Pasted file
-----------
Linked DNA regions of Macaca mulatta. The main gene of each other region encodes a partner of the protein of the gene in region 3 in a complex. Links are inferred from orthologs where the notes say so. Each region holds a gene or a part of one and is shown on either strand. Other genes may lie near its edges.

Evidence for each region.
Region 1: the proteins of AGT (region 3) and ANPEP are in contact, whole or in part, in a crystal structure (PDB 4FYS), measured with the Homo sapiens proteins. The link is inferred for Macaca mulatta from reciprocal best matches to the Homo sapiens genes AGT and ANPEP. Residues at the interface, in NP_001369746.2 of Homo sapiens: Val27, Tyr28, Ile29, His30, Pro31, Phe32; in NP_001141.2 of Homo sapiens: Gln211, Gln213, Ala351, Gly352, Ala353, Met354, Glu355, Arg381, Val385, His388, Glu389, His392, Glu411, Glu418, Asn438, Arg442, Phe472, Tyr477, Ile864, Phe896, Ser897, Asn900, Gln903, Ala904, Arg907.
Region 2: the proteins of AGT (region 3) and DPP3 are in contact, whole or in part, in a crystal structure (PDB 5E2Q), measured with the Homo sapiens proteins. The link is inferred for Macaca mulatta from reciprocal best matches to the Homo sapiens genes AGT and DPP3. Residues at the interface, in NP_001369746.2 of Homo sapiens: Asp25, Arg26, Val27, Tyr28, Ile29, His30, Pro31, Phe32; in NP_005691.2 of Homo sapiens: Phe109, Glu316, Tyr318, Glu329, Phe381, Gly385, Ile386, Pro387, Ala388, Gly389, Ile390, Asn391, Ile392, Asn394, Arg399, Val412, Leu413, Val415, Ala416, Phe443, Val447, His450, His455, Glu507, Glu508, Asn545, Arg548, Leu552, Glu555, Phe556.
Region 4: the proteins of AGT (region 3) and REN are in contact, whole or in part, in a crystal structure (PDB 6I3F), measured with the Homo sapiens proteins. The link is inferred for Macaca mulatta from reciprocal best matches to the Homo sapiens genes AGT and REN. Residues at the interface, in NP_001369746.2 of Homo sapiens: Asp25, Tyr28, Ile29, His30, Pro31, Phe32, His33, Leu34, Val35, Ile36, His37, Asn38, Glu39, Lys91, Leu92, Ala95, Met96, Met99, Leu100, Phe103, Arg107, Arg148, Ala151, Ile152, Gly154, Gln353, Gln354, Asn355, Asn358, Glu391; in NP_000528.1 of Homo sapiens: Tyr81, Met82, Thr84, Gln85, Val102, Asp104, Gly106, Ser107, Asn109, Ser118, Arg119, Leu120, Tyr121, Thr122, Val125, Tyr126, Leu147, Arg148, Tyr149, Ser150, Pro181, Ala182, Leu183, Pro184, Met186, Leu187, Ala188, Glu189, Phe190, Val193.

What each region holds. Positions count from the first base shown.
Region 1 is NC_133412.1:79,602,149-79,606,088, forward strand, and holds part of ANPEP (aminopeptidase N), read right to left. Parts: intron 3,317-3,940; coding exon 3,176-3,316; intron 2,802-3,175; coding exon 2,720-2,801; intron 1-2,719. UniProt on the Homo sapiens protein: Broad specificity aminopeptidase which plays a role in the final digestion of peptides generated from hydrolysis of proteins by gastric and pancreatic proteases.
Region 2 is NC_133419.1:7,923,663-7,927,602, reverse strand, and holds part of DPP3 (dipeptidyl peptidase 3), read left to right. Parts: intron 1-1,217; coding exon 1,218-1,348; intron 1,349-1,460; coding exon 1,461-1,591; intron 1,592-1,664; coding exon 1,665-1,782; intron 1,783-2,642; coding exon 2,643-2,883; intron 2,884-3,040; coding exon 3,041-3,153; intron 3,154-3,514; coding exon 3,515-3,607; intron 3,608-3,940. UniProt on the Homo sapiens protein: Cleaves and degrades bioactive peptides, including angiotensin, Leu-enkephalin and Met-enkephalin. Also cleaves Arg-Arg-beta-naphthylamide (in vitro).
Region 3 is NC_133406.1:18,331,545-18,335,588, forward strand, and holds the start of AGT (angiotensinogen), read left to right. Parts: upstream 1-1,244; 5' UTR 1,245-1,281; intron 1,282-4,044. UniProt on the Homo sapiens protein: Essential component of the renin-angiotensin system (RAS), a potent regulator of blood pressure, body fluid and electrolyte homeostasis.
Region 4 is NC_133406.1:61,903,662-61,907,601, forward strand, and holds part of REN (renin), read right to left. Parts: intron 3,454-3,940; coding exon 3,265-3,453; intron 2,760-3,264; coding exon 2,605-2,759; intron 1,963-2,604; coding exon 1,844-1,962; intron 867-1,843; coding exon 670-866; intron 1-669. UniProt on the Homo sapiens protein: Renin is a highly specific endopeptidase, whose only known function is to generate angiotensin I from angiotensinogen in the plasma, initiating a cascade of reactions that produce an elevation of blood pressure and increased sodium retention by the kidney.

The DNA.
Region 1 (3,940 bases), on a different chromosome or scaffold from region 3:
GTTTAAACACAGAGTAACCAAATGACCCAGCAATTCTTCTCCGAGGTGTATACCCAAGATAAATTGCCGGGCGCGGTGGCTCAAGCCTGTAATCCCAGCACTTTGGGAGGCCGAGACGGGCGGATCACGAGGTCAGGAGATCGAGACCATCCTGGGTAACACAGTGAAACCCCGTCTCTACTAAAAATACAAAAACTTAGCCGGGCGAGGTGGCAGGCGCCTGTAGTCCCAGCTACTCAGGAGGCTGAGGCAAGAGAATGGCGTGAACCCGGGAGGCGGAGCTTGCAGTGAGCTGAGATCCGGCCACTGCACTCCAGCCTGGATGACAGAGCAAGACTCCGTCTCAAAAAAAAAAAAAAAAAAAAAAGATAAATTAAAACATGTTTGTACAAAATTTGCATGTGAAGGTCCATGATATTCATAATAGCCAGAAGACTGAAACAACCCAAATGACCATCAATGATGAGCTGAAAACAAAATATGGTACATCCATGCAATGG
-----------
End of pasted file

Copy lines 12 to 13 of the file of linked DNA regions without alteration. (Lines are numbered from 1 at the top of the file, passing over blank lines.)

Region 1 (3,940 bases), on a different chromosome or scaffold from region 3:
GTTTAAACACAGAGTAACCAAATGACCCAGCAATTCTTCTCCGAGGTGTATACCCAAGATAAATTGCCGGGCGCGGTGGCTCAAGCCTGTAATCCCAGCACTTTGGGAGGCCGAGACGGGCGGATCACGAGGTCAGGAGATCGAGACCATCCTGGGTAACACAGTGAAACCCCGTCTCTACTAAAAATACAAAAACTTAGCCGGGCGAGGTGGCAGGCGCCTGTAGTCCCAGCTACTCAGGAGGCTGAGGCAAGAGAATGGCGTGAACCCGGGAGGCGGAGCTTGCAGTGAGCTGAGATCCGGCCACTGCACTCCAGCCTGGATGACAGAGCAAGACTCCGTCTCAAAAAAAAAAAAAAAAAAAAAAGATAAATTAAAACATGTTTGTACAAAATTTGCATGTGAAGGTCCATGATATTCATAATAGCCAGAAGACTGAAACAACCCAAATGACCATCAATGATGAGCTGAAAACAAAATATGGTACATCCATGCAATGG